The Register-Herald, Beckley, West Virginia

State News

August 27, 2012

IRS snafu could mark the end for Pratt

CHARLESTON — The small town of Pratt has some big problems, and Kanawha County officials said Monday it could lead to the town being dissolved.

County officials said they learned last week that the town and its water plant owe the Internal Revenue Service about $140,000 because it did not submit federal tax withholdings for employees between 2008 and 2010.

The county already had bailed out the town to the tune of $5,000 earlier this month in an attempt to head off legal action. The state threatened to sue if Pratt officials didn’t pay more than $30,000 owed by its water plant, Pratt Waterworks, over unpaid retirement contributions. Water company staff made the deductions on employees’ paychecks but failed to send money to the state’s retirement board.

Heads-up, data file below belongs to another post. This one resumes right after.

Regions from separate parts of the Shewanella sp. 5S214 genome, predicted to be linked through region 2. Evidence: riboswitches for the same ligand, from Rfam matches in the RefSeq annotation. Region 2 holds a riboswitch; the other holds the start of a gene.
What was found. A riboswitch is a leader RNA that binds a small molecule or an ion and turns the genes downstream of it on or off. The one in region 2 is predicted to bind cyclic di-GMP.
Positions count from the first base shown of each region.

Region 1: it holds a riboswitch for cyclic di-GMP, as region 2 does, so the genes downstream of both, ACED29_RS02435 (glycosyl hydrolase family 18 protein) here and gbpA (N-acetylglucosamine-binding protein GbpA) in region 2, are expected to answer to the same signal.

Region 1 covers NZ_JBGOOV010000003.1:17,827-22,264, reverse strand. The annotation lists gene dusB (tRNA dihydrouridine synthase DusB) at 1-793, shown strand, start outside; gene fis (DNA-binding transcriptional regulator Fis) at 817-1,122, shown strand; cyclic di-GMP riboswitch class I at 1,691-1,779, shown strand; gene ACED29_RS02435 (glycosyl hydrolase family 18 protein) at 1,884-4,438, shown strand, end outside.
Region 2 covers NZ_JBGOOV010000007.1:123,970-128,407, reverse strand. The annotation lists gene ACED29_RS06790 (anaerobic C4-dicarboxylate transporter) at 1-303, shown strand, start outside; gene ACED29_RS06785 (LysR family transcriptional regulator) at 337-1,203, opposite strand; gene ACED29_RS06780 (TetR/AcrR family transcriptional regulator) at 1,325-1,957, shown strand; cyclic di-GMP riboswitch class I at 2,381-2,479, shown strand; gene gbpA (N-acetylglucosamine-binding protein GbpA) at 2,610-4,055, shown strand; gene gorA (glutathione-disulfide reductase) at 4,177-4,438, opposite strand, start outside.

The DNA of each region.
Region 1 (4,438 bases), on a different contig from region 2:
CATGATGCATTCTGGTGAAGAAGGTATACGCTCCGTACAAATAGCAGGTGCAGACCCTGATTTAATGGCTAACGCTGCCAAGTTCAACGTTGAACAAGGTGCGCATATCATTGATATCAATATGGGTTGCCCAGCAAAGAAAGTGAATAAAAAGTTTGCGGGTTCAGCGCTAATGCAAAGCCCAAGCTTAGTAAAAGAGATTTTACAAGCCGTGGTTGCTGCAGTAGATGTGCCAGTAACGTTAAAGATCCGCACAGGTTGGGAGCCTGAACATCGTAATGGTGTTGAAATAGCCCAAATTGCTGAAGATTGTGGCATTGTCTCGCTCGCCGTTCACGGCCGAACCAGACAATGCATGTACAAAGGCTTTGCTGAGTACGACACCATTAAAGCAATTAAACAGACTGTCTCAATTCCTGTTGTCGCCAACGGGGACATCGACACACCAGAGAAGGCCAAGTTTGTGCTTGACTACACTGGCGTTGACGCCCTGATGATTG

The West Virginia Public Employee Retirement Board agreed not to sue as long as town leaders paid the full amount by Sept. 7.

On Monday, Commissioner Dave Hardy asked that the town’s status be placed on the agenda for the Kanawha County Commission’s Sept. 6 meeting, media outlets reported.

“It’s either receivership or dissolution.” Hardy said. “I’ve lost confidence in the ability of the town to handle its affairs.”

Kanawha County Commission President Kent Carper said he and others were not willing to provide county funding to cover the debt, but that dissolving the town is not a definite.

“That would be a last resort,” Carper said. “But the handwriting is on the wall. They do not have the finances to be able to run the town.”

Pratt Mayor Gary Fields was out of the office and did not return a call seeking comment.

Incorporated in 1905, the town has fewer than 500 residents.

County officials were working with the town in a deal to allow West Virginia American Water to take over the town’s water plant. The town informed residents in June that they had been drinking contaminated water for more than a year.

“Frankly the people of Pratt deserve much better than this,” Carper said. “They work hard and they pay their taxes.”

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